This book does not require you to start from the beginning and read it all the way to the end. I've tried to make each chapter as standalone as possible. Having said that, there is some small degree of building on a previous chapter's work, primarily in the use of an Adding Ajax library that is created as the book proceeds. However, all of the material is included in the downloadable examples. I would, however, recommend that you read Chapter 1 and Chapter 2 before you read any other chapters.
The following is a brief synopsis of each chapter:
Provides an overview of the Ajax technologies, but also covers the importance of developing a strategy for change to your site before sitting down to code. It covers the importance of discovering your audience and provides tips on how you can accomplish this task. It also covers the importance of standards and making sure you have a good, solid web page before you begin to add any Ajax effects. Once you've read this chapter, you're ready to add any of the Ajax effects covered in the later chapters.
Provides a nuts-and-bolts coverage of the heart and soul of Ajax: how to work with the
Introduces and demonstrates several of the more important Ajax libraries, including Prototype, script.aculo.us, Rico, MochiKit, and so on. Though most of the examples don't use an external library, each chapter does have a sprinkling of examples using some of the libraries so that you can become familiar with the effect, learn how to extend libraries, package your own libraries, and discover some of interesting challenges associated with multilibrary Ajax development.
Gets into the interactive element that is Ajax, including how to work with events and event handlers that works across browsers, and what works if more than one library is used. In addition, we'll look at building tool tips, pulling in help data from external sources, creating an Ajax "fade" to signal changes, live previews, and merging live previews with live updates.
Explores the concept of web page as space, and covers three popular approaches to managing web space. These include the accordion, where space is collapsed vertically; the tabbed page, where pages are served when tabs are clicked; and the overlay, where the page is overlayed with a message, photo, or other material. This chapter also explores how to package complete "effects" so that one library can provide effects for any number of applications and pages. This chapter also looks at how these effects can be integrated with web service requests.
This is a real nuts-and-bolts chapter. It gets into how to make data updates, including adding new data, deleting, and making updates, all from within a single page. It focuses on extending existing web applications so that form updates and Ajax updates coexist harmoniously. It also incorporates the use of "fades" to add polish and feedback to your application users. Some of the performance and security issues associated with database access through Ajax are also covered, as is the use of "live" updates and effects like drag-and-drop sorting.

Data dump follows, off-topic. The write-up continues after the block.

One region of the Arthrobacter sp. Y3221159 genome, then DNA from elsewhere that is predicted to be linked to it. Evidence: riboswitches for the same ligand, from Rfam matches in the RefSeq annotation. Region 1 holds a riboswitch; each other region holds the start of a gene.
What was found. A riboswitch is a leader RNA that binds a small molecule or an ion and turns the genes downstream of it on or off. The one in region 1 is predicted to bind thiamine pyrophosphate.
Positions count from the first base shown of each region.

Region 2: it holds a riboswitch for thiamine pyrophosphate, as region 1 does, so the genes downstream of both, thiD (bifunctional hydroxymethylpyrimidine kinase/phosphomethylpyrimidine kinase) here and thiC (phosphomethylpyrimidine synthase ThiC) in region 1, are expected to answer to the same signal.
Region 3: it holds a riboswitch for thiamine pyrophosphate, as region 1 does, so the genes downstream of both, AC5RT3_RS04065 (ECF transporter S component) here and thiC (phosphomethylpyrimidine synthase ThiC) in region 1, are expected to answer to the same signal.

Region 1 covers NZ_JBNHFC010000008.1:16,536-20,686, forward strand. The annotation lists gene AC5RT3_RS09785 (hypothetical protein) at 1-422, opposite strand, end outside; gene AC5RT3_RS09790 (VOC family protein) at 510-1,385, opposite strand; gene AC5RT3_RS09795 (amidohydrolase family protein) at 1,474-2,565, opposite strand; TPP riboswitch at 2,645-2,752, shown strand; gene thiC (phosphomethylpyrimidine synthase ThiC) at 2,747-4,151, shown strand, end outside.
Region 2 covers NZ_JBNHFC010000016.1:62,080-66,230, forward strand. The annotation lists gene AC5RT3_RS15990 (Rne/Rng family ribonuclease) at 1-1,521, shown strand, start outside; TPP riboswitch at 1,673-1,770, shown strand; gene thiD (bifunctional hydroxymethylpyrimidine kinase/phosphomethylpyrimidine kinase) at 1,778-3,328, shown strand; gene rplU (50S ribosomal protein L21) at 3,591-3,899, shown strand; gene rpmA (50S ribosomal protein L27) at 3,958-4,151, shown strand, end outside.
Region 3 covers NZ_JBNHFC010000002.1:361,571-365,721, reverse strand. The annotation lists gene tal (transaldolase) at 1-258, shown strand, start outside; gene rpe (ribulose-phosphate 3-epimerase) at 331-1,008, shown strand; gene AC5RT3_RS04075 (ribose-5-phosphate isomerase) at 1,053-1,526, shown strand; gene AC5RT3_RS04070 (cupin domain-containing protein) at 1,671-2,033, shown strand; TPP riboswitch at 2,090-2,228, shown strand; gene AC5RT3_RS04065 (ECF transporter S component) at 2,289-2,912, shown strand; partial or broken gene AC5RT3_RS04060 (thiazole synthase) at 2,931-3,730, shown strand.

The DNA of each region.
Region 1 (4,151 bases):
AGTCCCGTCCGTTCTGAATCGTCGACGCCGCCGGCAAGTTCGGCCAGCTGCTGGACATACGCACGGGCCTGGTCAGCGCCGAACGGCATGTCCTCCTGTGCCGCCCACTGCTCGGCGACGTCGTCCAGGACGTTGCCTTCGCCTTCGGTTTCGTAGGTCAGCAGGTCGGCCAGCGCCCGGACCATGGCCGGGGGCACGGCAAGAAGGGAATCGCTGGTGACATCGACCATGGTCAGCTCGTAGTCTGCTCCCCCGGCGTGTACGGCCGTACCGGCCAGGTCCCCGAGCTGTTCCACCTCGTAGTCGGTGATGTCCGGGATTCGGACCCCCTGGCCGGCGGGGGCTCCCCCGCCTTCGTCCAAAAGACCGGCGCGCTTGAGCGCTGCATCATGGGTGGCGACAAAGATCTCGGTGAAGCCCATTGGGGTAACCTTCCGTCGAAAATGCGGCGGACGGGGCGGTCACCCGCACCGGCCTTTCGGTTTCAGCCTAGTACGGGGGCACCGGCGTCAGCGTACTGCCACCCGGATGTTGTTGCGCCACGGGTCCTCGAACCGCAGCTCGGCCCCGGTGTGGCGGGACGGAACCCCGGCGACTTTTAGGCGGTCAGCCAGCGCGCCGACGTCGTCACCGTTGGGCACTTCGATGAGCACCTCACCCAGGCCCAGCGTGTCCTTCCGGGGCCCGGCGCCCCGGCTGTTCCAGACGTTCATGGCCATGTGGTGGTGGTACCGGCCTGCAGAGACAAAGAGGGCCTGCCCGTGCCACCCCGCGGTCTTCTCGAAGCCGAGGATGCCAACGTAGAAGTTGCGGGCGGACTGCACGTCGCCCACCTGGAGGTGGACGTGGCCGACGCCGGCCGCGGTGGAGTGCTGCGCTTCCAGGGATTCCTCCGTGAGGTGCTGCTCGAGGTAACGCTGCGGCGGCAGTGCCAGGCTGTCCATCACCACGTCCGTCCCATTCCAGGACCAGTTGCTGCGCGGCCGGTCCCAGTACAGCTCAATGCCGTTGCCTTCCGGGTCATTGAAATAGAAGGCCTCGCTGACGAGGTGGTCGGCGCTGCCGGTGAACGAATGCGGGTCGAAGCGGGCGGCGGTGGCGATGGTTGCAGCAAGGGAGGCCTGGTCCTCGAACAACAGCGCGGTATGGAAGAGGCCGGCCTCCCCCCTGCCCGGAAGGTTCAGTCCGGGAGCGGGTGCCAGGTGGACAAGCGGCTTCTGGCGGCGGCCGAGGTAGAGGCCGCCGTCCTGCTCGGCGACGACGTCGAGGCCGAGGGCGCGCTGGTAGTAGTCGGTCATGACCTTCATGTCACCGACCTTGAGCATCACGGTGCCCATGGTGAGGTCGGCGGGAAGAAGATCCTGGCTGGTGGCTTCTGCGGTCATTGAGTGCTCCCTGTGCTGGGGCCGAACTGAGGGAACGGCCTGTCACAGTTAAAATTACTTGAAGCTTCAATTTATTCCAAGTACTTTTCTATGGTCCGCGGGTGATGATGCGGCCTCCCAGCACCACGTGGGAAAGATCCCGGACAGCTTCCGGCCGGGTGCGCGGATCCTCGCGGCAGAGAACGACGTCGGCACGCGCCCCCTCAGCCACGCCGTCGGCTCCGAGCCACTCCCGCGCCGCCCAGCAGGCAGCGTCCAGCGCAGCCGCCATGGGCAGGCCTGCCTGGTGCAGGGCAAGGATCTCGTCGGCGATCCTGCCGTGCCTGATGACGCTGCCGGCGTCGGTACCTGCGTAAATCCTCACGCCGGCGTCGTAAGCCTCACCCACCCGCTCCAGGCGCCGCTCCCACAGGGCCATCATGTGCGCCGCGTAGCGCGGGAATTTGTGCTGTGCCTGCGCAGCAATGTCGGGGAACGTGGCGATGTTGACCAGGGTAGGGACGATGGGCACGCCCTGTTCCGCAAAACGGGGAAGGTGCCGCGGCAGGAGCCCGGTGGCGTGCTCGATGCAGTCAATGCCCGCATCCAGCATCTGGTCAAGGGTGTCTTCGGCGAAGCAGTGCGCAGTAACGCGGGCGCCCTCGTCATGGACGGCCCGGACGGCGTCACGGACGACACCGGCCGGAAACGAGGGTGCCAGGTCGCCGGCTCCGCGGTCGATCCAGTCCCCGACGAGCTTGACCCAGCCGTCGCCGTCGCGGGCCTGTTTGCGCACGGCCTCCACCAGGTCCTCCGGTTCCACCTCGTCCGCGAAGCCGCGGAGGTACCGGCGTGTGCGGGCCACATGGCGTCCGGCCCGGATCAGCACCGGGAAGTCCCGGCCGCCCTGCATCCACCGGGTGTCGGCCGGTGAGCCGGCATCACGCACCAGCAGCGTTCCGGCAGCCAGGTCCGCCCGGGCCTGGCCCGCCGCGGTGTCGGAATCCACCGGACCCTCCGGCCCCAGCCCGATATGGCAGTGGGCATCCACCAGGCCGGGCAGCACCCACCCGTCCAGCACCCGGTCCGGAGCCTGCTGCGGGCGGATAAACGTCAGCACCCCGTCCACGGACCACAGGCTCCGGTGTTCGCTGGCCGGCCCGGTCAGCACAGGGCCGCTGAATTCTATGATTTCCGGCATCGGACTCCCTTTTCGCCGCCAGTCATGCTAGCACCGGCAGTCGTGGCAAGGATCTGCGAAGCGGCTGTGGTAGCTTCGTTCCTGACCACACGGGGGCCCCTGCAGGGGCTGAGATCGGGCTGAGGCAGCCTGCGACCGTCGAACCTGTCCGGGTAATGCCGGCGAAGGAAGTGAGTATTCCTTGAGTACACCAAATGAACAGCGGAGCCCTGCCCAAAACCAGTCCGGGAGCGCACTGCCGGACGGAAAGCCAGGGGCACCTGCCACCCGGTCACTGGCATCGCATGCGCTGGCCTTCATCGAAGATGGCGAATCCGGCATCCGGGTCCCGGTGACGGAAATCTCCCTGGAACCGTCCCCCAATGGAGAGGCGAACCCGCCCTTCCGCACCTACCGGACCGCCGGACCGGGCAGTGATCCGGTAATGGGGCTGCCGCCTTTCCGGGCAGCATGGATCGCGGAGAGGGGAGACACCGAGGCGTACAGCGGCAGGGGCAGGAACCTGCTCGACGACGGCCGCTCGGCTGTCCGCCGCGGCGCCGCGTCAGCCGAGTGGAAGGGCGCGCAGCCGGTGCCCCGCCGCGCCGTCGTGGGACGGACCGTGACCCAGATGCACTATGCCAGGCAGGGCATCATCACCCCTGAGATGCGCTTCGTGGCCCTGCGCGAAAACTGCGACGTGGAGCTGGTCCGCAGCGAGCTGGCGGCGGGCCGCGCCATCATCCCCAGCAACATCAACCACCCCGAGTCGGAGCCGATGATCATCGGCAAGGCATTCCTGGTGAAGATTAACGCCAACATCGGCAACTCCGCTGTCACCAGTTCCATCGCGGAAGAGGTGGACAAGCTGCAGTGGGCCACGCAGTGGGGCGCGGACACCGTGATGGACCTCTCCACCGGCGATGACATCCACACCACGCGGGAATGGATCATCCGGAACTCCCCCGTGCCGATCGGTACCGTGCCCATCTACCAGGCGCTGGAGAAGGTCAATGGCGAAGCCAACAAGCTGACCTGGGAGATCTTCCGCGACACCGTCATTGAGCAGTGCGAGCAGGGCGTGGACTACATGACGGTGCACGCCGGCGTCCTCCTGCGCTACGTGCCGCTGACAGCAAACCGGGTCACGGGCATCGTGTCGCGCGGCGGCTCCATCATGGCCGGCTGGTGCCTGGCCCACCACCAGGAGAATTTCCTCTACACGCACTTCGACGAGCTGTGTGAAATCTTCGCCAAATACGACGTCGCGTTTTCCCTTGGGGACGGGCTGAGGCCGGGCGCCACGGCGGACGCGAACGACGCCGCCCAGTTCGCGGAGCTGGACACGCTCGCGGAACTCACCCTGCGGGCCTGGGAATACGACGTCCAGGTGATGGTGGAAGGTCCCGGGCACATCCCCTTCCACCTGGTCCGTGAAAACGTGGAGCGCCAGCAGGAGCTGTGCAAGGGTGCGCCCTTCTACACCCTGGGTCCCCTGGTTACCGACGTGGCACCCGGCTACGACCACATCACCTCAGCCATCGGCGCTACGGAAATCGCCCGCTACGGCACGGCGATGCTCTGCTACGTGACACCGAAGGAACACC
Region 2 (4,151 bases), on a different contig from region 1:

This is where we explore the Ajax effects on the Web, including breaking the Back button, losing the browser history, dynamic effects that disappear when the page is refreshed, and being able to link or bookmark an Ajax "page." In this chapter, we explore the approaches that can be taken to restore much of the lost web effects, and we will develop a better sense of how far we can take Ajax and still keep the best part of the Web.
This chapter is pure fun. We've worked hard and now we can take out the paintbrush and fingerpaint set and go wild. This chapter covers some advanced CSS effects, including drag-and-drop "scrollbars," pagination, and the use of SVG, and the
Canvas object. Though the support for the latter two items is not universal, support is growing and if used to supplement data presented in more traditional ways, can be both fun and effective.
Explores mashups. One of the most powerful aspects of Ajax is the ability to bring in web services, our own and others, and combine the data in any number of ways directly in our web pages. This chapter takes maps from Google, photo information from Flickr, and weblog information from Technorati, mashes it all up in a nice tabbed page interface, and then shows how all of that can be implemented in such a way that it works whether scripting is enabled or not.
This chapter is both the long breath after the many code examples and a second look at issues of performance, architecture, and security. Privacy of web services is touched on, as well as distributing resource needs and how tightly coupled you want your server and client components to be. The chapter also looks at starting Ajax from scratch by briefly introducing some of the many frameworks available in so many languages: Java, .NET, PHP, Perl, Ruby, Python, and so on.
The PHP language is probably one of the most ubiquitous and pervasive programming languages in use for web applications today, and it's what I used for all of the server-side components of the Ajax applications. The reasoning is that while some of you might know Python, and others Ruby, and still others .NET or Java, most people know PHP. Or if not, you can get up to speed with PHP more quickly than with the other languages. Plus, every web host I know of provides support for PHP.